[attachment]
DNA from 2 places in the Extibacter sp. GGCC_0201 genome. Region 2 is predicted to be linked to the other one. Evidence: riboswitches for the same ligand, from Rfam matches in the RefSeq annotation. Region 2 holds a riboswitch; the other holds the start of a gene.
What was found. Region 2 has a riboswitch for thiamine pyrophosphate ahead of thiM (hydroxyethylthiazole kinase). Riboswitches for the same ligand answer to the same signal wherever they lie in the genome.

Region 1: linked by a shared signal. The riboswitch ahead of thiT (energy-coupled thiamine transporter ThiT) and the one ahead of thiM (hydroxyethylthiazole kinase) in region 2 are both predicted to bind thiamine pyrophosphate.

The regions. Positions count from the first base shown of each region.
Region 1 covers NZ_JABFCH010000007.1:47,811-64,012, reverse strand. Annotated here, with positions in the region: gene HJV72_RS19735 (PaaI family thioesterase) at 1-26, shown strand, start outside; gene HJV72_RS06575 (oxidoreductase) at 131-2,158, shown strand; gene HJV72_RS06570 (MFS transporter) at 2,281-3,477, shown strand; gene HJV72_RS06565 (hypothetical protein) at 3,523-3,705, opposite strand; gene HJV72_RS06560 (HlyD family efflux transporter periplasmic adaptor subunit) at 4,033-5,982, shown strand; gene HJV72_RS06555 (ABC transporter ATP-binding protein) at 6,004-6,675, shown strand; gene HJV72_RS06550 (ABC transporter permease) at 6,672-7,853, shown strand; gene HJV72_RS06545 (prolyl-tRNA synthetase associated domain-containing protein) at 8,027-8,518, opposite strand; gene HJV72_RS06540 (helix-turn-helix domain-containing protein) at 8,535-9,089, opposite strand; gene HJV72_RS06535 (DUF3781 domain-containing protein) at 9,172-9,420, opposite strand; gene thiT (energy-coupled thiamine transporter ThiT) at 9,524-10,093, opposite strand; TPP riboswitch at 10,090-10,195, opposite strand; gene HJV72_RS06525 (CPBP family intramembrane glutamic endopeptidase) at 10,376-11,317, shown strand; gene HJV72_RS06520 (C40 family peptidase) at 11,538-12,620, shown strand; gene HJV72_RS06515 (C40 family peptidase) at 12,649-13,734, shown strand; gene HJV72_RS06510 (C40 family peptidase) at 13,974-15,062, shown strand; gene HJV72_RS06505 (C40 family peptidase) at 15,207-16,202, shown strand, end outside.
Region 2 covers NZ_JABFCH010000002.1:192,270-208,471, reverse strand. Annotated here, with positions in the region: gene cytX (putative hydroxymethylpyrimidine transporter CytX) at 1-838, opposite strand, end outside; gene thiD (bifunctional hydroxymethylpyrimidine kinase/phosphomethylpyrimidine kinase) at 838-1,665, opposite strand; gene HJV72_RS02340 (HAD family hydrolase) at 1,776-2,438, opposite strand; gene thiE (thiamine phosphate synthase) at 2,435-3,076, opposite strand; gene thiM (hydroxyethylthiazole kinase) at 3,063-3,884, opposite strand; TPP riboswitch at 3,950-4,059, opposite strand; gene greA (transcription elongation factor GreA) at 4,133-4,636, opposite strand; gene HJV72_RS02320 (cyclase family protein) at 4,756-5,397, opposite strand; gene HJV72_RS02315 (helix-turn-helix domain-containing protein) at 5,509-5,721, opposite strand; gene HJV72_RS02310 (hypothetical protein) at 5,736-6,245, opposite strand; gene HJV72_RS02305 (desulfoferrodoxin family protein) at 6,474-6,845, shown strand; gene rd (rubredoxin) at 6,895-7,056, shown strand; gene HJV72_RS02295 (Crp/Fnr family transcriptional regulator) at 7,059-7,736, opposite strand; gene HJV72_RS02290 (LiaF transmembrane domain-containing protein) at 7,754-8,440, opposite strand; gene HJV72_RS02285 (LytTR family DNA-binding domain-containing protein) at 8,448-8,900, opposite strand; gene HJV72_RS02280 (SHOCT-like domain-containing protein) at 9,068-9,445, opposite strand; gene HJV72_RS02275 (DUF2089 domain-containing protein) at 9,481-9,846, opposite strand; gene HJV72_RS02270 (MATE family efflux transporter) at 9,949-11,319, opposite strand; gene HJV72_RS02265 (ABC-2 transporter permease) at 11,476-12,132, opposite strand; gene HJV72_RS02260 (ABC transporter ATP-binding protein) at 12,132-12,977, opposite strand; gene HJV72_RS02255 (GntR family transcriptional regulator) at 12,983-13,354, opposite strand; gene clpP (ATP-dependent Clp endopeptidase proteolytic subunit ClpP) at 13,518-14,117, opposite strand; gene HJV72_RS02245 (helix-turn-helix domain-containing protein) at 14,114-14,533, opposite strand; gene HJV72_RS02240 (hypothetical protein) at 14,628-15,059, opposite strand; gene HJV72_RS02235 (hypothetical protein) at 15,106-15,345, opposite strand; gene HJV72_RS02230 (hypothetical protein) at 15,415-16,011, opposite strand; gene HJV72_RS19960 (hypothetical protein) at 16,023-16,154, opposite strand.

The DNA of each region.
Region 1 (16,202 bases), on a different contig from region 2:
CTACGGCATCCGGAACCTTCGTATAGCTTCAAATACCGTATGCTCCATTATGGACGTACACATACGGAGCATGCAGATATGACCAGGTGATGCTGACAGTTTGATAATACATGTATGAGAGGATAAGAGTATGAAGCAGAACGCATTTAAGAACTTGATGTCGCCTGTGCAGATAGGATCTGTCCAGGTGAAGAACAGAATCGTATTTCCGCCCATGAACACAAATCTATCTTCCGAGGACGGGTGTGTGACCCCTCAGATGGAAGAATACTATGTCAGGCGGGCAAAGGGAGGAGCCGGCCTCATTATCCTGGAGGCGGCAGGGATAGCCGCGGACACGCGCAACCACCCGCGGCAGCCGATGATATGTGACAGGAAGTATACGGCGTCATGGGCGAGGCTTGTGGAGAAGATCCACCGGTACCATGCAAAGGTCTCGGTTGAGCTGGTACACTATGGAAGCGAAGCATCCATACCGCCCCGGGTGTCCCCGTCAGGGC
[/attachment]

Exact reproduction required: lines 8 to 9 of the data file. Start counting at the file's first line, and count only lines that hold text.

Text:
Region 1 (16,202 bases), on a different contig from region 2:
CTACGGCATCCGGAACCTTCGTATAGCTTCAAATACCGTATGCTCCATTATGGACGTACACATACGGAGCATGCAGATATGACCAGGTGATGCTGACAGTTTGATAATACATGTATGAGAGGATAAGAGTATGAAGCAGAACGCATTTAAGAACTTGATGTCGCCTGTGCAGATAGGATCTGTCCAGGTGAAGAACAGAATCGTATTTCCGCCCATGAACACAAATCTATCTTCCGAGGACGGGTGTGTGACCCCTCAGATGGAAGAATACTATGTCAGGCGGGCAAAGGGAGGAGCCGGCCTCATTATCCTGGAGGCGGCAGGGATAGCCGCGGACACGCGCAACCACCCGCGGCAGCCGATGATATGTGACAGGAAGTATACGGCGTCATGGGCGAGGCTTGTGGAGAAGATCCACCGGTACCATGCAAAGGTCTCGGTTGAGCTGGTACACTATGGAAGCGAAGCATCCATACCGCCCCGGGTGTCCCCGTCAGGGC